"It is unfortunate that someone who lives on the other side of the boundary looking in can't take advantage of this," said Chris Shea, CEO of EBDI.

"What's more unfortunate is that that family doesn't have a quality educational opportunity in their neighborhood. The fact that Baltimore City schools and the city government failed that family is not something I can respond to."

Changing priority levels

This spring, a group of neighborhood leaders hand-delivered hundreds of applications and papered the neighborhood with fluorescent pink fliers in the week leading to the application deadline, informing families who might have otherwise missed the chance to participate in the school's lottery.

Many parents had believed that because they live so close to the school, that their children did not have to apply and would automatically be able to attend. Now, they believe that the school was never intended for their children.

During a recent neighborhood canvass to follow up with families whose applications were returned to the school, most answered the door armed with wait-list letters — and disappointment.

Kiera Kearney, who lives on Madison Street, said she is praying her son Shedric Barnes gets into the school because "Hopkins is going to have a little college campus over there."

The 90,000-square-foot facility will be unlike any other kindergarten-through-eighth grade institution in the city, Hopkins officials say, with the best technology and aesthetics. Classes, where a world-class curriculum aimed at individualized learning will be taught, will be capped at 20 students and deliver a holistic, comprehensive learning experience.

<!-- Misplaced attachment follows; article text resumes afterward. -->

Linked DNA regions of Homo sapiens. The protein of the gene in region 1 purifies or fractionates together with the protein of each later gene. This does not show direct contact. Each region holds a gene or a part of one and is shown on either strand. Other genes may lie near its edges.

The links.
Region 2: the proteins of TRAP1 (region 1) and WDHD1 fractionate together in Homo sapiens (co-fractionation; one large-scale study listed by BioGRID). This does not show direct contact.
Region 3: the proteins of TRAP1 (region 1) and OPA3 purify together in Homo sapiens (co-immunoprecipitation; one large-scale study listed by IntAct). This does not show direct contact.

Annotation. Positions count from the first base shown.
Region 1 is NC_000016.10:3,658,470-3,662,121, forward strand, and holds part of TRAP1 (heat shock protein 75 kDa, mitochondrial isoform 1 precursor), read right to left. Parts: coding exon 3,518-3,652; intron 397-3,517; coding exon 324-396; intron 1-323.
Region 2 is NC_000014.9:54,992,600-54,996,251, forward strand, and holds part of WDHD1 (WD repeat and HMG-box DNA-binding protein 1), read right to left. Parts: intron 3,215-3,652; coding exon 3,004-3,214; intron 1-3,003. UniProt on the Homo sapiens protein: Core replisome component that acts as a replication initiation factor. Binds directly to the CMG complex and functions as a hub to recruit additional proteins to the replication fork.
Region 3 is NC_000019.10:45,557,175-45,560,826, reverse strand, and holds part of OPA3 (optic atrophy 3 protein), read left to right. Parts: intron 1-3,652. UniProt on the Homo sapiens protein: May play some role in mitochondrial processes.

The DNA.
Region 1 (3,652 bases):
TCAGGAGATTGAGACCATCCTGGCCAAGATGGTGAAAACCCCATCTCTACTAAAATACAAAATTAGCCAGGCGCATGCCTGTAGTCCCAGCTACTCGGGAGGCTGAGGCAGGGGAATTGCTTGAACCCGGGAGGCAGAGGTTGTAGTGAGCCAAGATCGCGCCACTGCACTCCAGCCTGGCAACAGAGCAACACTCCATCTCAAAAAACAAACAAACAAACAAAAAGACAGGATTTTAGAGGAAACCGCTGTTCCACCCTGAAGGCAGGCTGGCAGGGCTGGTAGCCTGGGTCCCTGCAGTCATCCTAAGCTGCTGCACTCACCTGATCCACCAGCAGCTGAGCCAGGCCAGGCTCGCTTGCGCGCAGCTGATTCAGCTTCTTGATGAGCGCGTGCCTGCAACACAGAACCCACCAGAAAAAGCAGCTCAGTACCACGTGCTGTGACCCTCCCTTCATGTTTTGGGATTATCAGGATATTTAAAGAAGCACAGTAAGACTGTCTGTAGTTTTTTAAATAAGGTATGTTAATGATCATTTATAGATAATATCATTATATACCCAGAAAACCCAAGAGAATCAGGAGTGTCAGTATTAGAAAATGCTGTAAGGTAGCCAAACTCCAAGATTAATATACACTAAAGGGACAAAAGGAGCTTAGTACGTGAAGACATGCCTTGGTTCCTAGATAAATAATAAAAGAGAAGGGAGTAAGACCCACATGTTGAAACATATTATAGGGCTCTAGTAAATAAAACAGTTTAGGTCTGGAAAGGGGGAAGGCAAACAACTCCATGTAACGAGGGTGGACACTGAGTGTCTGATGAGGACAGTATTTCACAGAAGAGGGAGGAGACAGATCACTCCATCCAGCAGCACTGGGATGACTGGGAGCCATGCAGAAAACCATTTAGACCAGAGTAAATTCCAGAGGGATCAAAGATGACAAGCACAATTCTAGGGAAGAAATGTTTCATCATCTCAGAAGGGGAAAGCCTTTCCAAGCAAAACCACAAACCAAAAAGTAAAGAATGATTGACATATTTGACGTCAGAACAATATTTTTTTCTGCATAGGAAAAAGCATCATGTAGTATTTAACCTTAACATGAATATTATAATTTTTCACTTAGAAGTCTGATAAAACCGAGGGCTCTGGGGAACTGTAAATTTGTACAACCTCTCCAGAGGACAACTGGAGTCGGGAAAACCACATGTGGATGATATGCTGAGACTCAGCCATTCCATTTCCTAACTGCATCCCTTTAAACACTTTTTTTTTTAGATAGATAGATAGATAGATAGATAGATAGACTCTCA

The school, originally planned to open in September, will open in January 2014 because of construction delays, officials said. The 368 students who are enrolled in the school will attend classes in a modular structure and then transfer to the new building.

Shedric, one of 97 children vying for 48 spots in the kindergarten class, was wait-listed after participating in the lottery.

"I thought he was in there, for real, because the school is right there," Kearney said, waving in the direction of the school, which is closer to her house than her son's current school. "We need a protest or something. How [do] you have a raffle for kids to get into a school that's up the street?"

Stephanie Ruffner, whose North Chester Street home is a block from the new school but was in the next-to-last priority level, was among several parents who took Hopkins' and EBDI's characterization of a "neighborhood school" literally.

She believed incorrectly that she could simply register her students in June.

Now she's preparing to make life changes so that her kids, who have been wait-listed, can get in.

"I want to know if I get a job in housekeeping at Hopkins, if then my kids can go there," she added. "I would do that. Because they deserve better than they're getting."

The students' chances came down to a map hand-drawn by a committee of Hopkins and EBDI representatives and a contract that has grown to include five priority enrollment categories, up from two.

Originally, the school planned to give "families living in or relocated from the EBDI redevelopment area" first priority and then open it to families citywide, according to the school's original contract.

In July 2011, the city school board approved the Hopkins-Morgan partnership, in which Morgan, which specializes in science, technology, engineering and math curricula, would bring its manpower and knowledge about educating children from urban communities to the school.

At the same time, the board also agreed to the operators' request to add more priority levels for admission, believing that it would ease overcrowding at other schools.

The students who currently attend the East Baltimore Community School and are from all over the city have first priority, along with the families who were displaced and those from a number of blocks called the "catchment area" that includes the EBDI redevelopment zone and blocks surrounding Hopkins institutions.